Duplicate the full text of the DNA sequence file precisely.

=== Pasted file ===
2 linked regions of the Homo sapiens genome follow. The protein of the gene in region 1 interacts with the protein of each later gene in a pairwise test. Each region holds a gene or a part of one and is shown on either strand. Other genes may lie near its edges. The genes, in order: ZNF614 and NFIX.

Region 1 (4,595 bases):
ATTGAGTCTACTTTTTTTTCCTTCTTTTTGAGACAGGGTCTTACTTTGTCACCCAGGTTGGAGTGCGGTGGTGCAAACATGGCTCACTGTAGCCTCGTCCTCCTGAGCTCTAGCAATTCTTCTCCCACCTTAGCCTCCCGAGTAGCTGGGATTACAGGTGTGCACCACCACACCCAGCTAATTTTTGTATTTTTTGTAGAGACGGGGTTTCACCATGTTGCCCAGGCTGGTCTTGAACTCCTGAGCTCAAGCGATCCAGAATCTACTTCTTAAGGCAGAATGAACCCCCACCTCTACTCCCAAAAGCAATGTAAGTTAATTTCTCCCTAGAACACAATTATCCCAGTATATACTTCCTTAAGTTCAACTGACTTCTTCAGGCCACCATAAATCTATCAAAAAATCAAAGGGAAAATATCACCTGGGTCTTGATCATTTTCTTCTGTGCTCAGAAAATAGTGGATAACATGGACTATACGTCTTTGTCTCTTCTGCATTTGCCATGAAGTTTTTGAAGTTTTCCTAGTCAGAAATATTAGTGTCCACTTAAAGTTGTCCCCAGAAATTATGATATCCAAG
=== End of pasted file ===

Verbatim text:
2 linked regions of the Homo sapiens genome follow. The protein of the gene in region 1 interacts with the protein of each later gene in a pairwise test. Each region holds a gene or a part of one and is shown on either strand. Other genes may lie near its edges. The genes, in order: ZNF614 and NFIX.

Region 1 (4,595 bases):
ATTGAGTCTACTTTTTTTTCCTTCTTTTTGAGACAGGGTCTTACTTTGTCACCCAGGTTGGAGTGCGGTGGTGCAAACATGGCTCACTGTAGCCTCGTCCTCCTGAGCTCTAGCAATTCTTCTCCCACCTTAGCCTCCCGAGTAGCTGGGATTACAGGTGTGCACCACCACACCCAGCTAATTTTTGTATTTTTTGTAGAGACGGGGTTTCACCATGTTGCCCAGGCTGGTCTTGAACTCCTGAGCTCAAGCGATCCAGAATCTACTTCTTAAGGCAGAATGAACCCCCACCTCTACTCCCAAAAGCAATGTAAGTTAATTTCTCCCTAGAACACAATTATCCCAGTATATACTTCCTTAAGTTCAACTGACTTCTTCAGGCCACCATAAATCTATCAAAAAATCAAAGGGAAAATATCACCTGGGTCTTGATCATTTTCTTCTGTGCTCAGAAAATAGTGGATAACATGGACTATACGTCTTTGTCTCTTCTGCATTTGCCATGAAGTTTTTGAAGTTTTCCTAGTCAGAAATATTAGTGTCCACTTAAAGTTGTCCCCAGAAATTATGATATCCAAG